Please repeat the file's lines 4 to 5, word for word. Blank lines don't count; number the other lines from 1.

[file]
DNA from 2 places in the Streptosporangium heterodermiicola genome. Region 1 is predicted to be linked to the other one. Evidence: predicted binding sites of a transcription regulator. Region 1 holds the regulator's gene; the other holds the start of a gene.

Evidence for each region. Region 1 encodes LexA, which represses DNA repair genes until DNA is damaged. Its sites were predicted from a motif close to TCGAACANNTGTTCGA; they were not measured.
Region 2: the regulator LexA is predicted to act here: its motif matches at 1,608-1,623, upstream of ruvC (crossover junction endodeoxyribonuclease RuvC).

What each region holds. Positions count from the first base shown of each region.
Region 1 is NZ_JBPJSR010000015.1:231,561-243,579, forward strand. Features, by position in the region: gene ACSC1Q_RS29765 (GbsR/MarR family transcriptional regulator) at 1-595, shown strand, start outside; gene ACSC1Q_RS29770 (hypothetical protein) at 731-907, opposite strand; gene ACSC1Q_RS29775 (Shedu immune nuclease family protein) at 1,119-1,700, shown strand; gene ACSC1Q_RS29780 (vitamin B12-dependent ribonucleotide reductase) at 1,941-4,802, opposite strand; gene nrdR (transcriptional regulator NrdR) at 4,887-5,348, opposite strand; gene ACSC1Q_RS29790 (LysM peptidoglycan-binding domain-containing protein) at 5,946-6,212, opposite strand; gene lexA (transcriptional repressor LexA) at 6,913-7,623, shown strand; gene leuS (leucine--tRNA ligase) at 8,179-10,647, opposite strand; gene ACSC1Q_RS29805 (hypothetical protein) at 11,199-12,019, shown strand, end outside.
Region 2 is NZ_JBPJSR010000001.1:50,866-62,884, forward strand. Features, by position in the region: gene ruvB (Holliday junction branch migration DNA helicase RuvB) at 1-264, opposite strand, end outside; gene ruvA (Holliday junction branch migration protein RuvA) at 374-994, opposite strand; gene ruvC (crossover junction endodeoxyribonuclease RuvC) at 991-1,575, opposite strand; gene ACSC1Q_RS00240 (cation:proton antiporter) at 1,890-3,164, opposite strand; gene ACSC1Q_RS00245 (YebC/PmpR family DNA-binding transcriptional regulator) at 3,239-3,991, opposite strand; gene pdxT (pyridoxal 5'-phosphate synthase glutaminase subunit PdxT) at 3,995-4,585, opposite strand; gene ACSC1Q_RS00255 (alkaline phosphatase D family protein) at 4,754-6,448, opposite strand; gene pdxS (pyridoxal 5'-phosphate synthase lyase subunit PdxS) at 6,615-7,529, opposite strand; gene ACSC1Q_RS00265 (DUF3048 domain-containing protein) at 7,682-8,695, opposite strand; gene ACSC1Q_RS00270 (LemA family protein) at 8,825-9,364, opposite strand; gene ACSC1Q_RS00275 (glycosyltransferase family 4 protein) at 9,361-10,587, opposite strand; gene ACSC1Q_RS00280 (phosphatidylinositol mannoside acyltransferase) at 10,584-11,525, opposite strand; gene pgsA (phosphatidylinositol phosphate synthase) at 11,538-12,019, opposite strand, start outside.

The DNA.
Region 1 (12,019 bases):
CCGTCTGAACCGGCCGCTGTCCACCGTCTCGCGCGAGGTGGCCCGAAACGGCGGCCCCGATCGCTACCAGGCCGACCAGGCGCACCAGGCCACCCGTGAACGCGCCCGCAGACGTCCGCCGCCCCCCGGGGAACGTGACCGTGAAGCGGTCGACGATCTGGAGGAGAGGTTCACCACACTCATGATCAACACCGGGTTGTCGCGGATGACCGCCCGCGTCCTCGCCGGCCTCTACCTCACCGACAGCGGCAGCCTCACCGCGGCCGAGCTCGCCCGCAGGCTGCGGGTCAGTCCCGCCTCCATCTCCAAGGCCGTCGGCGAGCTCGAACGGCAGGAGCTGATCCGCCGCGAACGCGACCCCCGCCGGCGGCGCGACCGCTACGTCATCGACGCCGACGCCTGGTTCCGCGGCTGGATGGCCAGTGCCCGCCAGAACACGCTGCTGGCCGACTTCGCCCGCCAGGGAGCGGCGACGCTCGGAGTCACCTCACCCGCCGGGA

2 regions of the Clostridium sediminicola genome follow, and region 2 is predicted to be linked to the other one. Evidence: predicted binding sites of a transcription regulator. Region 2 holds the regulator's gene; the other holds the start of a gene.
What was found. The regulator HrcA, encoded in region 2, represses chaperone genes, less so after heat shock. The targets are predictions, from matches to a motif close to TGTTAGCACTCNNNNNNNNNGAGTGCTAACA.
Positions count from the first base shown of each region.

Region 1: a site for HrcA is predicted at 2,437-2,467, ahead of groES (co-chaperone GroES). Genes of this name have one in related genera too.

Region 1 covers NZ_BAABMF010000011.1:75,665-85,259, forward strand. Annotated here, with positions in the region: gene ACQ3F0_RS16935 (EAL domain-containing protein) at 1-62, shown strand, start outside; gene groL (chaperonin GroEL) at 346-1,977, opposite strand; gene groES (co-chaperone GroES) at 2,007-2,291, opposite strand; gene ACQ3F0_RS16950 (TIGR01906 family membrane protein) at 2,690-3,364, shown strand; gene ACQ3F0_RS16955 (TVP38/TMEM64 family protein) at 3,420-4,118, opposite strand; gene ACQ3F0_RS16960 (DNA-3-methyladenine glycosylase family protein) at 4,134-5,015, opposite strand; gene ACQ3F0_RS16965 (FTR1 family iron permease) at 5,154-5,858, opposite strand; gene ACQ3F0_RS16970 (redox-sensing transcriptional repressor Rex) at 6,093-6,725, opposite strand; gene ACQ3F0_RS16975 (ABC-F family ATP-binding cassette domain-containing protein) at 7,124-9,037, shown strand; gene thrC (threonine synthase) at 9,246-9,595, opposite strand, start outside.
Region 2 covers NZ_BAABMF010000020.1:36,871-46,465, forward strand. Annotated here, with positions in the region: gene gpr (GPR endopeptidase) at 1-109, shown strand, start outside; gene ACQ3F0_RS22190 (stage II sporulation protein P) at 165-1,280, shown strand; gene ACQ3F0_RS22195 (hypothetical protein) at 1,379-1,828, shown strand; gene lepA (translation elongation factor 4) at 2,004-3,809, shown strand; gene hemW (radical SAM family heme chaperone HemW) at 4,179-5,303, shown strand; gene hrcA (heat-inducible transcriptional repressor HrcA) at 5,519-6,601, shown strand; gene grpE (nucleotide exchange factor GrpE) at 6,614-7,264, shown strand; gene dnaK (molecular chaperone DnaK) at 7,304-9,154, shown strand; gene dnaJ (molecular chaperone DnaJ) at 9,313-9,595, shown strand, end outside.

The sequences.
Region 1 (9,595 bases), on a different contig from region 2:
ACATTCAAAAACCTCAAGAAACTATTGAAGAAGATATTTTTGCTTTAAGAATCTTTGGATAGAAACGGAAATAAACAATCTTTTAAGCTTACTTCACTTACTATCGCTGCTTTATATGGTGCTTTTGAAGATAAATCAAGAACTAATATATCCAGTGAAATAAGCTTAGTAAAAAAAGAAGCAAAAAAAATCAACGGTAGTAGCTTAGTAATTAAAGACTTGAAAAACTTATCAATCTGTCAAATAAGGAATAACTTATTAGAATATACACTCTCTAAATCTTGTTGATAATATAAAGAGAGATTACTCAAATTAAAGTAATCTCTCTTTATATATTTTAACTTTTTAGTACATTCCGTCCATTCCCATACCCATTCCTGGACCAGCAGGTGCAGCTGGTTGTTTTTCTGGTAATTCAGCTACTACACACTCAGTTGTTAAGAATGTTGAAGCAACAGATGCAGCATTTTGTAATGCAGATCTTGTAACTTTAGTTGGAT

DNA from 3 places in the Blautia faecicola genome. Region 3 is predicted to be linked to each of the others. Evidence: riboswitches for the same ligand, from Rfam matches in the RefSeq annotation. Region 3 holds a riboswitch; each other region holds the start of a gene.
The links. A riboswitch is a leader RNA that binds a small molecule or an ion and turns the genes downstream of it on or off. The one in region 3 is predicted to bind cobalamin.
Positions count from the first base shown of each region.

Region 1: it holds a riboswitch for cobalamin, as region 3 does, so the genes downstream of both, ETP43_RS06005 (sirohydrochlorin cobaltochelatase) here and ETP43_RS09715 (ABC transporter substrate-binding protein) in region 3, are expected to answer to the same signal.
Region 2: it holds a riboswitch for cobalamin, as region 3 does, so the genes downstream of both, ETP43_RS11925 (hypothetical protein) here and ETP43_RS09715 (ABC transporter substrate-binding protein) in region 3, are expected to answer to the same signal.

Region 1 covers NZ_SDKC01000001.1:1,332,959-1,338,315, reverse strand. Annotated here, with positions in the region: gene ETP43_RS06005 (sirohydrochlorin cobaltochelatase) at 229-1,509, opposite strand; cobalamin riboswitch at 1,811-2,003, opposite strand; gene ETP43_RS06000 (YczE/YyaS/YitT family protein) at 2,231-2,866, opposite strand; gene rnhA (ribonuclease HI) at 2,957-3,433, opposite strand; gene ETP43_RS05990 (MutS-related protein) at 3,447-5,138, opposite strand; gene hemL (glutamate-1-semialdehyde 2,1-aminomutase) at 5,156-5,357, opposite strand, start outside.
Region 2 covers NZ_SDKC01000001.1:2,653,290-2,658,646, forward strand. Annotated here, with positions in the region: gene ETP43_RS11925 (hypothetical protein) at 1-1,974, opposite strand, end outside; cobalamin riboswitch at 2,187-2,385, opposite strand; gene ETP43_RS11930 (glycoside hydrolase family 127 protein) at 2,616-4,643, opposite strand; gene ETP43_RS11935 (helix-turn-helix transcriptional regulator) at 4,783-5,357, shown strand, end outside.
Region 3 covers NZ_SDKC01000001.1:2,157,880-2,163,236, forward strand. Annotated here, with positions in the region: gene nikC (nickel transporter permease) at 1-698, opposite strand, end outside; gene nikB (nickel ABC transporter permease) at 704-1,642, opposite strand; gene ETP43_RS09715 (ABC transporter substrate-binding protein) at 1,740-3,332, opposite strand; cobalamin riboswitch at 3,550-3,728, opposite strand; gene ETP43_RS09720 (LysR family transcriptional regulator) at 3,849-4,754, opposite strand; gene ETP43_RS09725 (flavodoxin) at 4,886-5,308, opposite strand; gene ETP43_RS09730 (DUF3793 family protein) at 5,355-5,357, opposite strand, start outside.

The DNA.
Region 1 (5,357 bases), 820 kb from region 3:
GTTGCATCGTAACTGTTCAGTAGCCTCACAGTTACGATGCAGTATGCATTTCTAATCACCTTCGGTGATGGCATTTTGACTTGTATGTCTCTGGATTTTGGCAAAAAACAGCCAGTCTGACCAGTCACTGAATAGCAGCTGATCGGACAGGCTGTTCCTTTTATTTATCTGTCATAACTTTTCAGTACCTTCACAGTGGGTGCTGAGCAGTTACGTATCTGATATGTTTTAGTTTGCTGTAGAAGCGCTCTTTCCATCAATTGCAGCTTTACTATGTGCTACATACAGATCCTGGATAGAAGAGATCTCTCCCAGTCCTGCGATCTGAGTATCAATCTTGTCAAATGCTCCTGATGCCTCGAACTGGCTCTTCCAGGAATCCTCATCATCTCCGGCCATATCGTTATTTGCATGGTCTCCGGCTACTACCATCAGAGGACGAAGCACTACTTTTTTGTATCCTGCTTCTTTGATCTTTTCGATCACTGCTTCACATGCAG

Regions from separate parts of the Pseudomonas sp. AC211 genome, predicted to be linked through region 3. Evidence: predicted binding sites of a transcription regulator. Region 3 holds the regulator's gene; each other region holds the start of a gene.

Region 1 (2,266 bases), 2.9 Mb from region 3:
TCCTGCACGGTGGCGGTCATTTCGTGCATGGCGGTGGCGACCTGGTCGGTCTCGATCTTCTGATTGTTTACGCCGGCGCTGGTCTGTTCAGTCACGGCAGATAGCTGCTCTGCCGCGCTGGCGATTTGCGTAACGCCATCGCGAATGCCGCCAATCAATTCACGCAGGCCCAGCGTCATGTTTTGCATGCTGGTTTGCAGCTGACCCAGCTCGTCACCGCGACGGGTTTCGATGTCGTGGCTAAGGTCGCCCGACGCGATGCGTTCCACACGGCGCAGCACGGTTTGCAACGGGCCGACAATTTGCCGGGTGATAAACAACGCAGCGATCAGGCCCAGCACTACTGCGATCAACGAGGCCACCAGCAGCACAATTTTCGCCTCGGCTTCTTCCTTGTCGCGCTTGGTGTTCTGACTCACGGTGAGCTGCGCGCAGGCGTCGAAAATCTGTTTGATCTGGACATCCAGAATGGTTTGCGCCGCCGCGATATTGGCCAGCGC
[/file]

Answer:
What each region holds. Positions count from the first base shown of each region.
Region 1 is NZ_JBPJSR010000015.1:231,561-243,579, forward strand. Features, by position in the region: gene ACSC1Q_RS29765 (GbsR/MarR family transcriptional regulator) at 1-595, shown strand, start outside; gene ACSC1Q_RS29770 (hypothetical protein) at 731-907, opposite strand; gene ACSC1Q_RS29775 (Shedu immune nuclease family protein) at 1,119-1,700, shown strand; gene ACSC1Q_RS29780 (vitamin B12-dependent ribonucleotide reductase) at 1,941-4,802, opposite strand; gene nrdR (transcriptional regulator NrdR) at 4,887-5,348, opposite strand; gene ACSC1Q_RS29790 (LysM peptidoglycan-binding domain-containing protein) at 5,946-6,212, opposite strand; gene lexA (transcriptional repressor LexA) at 6,913-7,623, shown strand; gene leuS (leucine--tRNA ligase) at 8,179-10,647, opposite strand; gene ACSC1Q_RS29805 (hypothetical protein) at 11,199-12,019, shown strand, end outside.